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The graphic represents a complex-valued phase plot of a Faber rational function associated with two polygons in the plane. Rational functions are central to Dr. Wilber’s research at the Oden Institute. Credit: Heather Wilber

At the Oden Institute, her work will further inform and expand the capabilities of the mathematical tools underpinning computational science and engineering (CSE). “The math fascinates me more than any one application of CSE,” she said. “The applications illuminate the math, or set up the problem for me, not the other way around.”

Physics also provides the foundations for CSE as a discipline, and Wilber - the mathematician – has grown to appreciate the central role it plays. “Many of the problems I work on have foundations in electrostatics,” she said. “I find using the ideas from this field to explain very pure math concepts an effective tool for visualizing what's happening within a mathematical framework. Suddenly I have pictures in my head of things like electrons scattering around and repelling from one-another. The physics helps inform the math.”

Association of Women in Mathematics

As a recipient of the Association of Women in Mathematics Dissertation Prize for 2022, Wilber is honored just to be part of the same list as previous winners. “I am so impressed by the other women who have won the AWM dissertation prize, so happy to read about their work and so happy to be counted among them.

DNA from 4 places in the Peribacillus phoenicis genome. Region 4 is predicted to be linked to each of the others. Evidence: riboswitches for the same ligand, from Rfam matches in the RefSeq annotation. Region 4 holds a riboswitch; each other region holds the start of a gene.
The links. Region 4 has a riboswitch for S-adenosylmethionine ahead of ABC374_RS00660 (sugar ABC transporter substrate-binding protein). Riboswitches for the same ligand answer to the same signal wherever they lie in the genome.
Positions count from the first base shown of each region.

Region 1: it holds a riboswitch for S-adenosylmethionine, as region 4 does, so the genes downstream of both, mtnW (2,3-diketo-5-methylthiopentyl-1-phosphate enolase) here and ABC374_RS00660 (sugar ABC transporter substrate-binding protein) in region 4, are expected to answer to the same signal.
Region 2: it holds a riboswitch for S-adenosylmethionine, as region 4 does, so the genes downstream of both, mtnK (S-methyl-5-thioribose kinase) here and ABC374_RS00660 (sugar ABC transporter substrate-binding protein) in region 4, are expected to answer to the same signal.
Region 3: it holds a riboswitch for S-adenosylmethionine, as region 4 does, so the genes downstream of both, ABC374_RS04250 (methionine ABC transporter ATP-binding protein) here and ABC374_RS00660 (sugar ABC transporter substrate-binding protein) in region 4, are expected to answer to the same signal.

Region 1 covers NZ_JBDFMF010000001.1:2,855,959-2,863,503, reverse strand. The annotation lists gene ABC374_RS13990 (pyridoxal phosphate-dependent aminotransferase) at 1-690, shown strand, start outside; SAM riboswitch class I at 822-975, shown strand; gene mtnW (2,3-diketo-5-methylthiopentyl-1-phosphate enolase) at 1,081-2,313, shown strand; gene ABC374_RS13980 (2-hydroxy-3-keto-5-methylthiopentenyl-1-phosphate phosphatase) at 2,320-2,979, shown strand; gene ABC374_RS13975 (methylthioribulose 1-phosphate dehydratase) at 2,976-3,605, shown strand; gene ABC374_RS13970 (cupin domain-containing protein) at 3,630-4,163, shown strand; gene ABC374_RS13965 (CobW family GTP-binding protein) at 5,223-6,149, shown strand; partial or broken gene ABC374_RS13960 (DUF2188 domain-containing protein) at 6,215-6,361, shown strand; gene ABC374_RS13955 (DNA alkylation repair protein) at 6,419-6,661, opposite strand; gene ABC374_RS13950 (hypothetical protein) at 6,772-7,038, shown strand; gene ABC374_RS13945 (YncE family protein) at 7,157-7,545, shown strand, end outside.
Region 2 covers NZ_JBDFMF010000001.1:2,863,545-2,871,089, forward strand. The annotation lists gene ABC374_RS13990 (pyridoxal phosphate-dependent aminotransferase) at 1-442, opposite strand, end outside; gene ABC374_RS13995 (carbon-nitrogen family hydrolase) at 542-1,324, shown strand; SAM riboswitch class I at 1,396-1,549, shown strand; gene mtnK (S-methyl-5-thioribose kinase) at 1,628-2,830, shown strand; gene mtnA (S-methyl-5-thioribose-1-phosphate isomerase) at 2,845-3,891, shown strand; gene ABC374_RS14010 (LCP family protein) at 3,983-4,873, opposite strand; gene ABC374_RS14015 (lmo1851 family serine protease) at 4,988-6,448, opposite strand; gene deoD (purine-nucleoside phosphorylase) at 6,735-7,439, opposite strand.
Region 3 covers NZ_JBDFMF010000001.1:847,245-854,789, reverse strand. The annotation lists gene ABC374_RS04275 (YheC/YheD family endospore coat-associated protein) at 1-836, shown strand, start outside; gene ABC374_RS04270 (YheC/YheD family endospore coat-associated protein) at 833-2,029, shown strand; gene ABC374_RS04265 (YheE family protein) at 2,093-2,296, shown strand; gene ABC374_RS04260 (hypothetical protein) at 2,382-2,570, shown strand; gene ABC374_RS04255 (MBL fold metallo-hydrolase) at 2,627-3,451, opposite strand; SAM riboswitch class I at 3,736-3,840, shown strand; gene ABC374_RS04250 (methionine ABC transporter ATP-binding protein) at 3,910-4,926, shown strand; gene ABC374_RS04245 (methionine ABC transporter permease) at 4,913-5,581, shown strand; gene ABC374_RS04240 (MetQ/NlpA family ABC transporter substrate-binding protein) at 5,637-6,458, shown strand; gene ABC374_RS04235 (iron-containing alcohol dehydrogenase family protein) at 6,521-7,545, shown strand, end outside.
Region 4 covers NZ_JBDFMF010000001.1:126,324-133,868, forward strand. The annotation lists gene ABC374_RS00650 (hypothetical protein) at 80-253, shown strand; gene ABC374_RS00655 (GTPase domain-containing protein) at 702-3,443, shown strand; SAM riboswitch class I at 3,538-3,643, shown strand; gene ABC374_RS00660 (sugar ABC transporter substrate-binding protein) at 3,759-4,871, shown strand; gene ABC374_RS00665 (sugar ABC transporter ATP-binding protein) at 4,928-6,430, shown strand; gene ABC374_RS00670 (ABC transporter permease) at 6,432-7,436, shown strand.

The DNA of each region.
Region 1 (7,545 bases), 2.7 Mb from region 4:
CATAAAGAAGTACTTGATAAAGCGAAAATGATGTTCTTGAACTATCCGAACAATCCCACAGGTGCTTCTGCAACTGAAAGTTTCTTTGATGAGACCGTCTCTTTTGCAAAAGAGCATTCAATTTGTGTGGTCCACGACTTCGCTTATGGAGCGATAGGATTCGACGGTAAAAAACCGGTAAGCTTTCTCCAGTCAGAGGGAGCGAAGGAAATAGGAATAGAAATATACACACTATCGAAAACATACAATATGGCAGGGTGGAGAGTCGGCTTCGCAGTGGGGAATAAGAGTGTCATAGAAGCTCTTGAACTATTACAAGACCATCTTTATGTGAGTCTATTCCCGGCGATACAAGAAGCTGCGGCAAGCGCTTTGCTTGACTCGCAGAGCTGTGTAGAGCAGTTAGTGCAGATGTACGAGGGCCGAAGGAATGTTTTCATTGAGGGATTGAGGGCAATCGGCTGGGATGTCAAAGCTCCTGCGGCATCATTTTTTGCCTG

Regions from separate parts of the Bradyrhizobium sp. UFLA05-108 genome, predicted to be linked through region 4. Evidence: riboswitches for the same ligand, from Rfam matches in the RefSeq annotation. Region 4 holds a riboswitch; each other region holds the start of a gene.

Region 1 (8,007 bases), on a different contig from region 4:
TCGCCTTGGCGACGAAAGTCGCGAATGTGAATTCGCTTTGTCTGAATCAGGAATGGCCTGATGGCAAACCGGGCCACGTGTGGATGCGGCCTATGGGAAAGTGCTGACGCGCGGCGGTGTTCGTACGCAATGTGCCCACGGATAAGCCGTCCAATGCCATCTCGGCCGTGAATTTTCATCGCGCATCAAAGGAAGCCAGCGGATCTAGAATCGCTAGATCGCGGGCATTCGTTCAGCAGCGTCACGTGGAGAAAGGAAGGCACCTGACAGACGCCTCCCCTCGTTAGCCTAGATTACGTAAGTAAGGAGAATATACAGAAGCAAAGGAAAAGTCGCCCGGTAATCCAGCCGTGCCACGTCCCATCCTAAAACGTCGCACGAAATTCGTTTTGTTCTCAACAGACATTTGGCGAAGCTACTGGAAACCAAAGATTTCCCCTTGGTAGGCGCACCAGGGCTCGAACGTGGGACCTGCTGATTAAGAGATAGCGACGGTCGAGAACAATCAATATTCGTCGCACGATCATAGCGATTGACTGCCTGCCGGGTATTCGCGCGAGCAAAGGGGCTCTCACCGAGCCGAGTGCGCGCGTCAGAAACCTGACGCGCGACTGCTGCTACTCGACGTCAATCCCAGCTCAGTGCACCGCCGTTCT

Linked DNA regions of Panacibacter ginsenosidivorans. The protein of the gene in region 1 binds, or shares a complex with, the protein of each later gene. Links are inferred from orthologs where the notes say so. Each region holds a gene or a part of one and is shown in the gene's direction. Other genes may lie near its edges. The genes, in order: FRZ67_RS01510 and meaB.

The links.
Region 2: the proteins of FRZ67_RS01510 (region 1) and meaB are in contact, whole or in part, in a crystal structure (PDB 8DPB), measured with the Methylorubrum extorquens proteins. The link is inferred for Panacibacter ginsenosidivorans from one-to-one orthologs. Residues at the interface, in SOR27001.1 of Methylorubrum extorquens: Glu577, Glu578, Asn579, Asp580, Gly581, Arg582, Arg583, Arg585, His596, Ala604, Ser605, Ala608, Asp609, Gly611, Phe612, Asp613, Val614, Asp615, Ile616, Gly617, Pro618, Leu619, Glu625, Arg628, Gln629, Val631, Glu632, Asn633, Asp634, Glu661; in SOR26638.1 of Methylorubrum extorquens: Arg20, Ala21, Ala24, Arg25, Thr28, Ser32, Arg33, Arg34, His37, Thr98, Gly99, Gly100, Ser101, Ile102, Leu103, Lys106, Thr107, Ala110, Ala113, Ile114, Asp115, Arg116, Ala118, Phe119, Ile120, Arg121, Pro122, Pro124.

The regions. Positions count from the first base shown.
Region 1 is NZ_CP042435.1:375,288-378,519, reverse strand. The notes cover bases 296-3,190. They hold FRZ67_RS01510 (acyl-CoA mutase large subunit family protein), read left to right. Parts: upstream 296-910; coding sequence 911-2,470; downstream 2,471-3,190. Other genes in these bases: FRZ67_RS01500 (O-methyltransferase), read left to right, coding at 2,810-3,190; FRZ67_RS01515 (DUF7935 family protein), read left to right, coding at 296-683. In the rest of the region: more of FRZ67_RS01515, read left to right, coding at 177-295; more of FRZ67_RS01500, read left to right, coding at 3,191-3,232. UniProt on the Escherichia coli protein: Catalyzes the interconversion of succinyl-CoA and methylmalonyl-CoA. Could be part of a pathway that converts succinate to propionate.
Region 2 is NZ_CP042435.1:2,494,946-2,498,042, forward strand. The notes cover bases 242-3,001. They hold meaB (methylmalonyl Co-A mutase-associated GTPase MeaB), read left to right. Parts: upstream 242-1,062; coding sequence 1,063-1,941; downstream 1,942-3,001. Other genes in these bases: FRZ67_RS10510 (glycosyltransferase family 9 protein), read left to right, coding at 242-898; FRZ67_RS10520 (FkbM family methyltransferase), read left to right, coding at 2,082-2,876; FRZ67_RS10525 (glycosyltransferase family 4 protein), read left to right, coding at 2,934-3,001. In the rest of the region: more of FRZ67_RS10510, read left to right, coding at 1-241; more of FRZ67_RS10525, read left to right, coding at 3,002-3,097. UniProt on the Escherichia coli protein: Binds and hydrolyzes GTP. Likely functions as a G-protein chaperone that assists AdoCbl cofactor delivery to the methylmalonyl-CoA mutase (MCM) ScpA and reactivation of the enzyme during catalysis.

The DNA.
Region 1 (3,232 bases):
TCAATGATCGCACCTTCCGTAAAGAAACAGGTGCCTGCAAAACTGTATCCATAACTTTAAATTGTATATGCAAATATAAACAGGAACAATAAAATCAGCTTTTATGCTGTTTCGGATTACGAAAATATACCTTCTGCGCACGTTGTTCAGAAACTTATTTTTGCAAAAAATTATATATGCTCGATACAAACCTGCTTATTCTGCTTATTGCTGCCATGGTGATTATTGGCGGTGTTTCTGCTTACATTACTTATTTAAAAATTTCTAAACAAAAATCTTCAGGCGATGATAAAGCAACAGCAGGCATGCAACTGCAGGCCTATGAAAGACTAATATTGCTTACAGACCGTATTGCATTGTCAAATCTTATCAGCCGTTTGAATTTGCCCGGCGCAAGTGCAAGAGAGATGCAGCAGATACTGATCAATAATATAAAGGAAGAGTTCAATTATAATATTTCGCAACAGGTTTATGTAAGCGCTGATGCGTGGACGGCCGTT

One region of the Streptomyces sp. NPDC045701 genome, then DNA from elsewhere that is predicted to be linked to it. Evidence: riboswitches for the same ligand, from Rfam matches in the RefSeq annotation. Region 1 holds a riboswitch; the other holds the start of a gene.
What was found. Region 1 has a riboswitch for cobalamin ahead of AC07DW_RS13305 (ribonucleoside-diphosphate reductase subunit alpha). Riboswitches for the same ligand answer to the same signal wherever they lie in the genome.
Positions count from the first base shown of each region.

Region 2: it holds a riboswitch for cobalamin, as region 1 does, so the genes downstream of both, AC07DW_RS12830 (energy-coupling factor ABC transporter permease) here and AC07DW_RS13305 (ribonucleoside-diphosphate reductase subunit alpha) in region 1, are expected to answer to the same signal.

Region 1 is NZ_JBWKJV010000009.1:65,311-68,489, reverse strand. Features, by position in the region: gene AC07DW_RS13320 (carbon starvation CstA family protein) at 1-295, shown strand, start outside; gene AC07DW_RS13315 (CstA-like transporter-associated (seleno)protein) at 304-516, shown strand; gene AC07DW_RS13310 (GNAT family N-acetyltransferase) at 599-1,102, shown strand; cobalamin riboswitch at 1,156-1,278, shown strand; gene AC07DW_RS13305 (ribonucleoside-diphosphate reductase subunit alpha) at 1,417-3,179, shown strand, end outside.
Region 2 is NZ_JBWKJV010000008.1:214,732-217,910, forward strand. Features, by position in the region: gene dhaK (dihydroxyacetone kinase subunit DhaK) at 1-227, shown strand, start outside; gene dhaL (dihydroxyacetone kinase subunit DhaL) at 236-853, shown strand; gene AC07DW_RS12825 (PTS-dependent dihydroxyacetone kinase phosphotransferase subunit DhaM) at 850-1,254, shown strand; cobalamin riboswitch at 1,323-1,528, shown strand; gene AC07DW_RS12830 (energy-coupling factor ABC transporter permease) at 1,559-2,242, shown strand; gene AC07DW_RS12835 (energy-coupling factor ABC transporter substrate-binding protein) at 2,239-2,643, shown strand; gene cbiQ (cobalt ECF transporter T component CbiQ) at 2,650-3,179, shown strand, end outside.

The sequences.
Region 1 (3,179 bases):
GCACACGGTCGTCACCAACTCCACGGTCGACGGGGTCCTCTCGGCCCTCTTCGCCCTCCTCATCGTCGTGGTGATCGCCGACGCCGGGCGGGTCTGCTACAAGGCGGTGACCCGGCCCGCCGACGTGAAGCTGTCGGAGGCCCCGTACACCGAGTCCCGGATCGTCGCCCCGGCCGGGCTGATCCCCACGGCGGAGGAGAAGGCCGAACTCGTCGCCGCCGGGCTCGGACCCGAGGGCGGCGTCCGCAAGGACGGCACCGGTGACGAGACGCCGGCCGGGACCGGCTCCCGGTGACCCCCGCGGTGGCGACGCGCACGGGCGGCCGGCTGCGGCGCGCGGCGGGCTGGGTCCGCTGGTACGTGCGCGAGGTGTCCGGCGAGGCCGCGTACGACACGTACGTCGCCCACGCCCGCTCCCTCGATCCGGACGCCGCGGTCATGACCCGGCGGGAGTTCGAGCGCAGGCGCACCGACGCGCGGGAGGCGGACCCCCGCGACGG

“The AWM is a crucial organization because they draw attention to the important mathematical and scientific strides being made by women.  Historically, women, and especially women of color, have been shut out of institutions, and the contributions they have made have often been minimized or overlooked. It takes active and consistent work to repair and transform our institutions so that the door is no longer shut to women at any point along the road.”

While Wilber says her own personal experiences as a woman in mathematics have been “mostly overwhelmingly positive”, she has faced more than one glass ceiling.

“In addition to being a mathematician, I am a mother. I had my first child before I began graduate school and I decided to have the second one during the tail end of my PhD. This was not an easy decision because academia is not designed for people who are pregnant, or for people who are heavily involved in caretaking work. When I first applied to graduate school, faculty members - from some schools I did not end up attending - essentially told me as much.”

On the other hand, Cornell University was extremely supportive of and excited about her potential as a mathematician from day one.

Heather Wilber is about to wrap up her first semester at UT Austin. And, it appears the interdisciplinary environment may have begun to pique new interests. “It’s definitely useful, and grounding, for me to be in an environment like this with a lot of different people with different expertise. I can’t just sit in my sandbox and do math. I have to consider whether or not what I’m doing is useful and where it might help other scientists, and I also get the chance to learn about beautiful new problems and ideas.”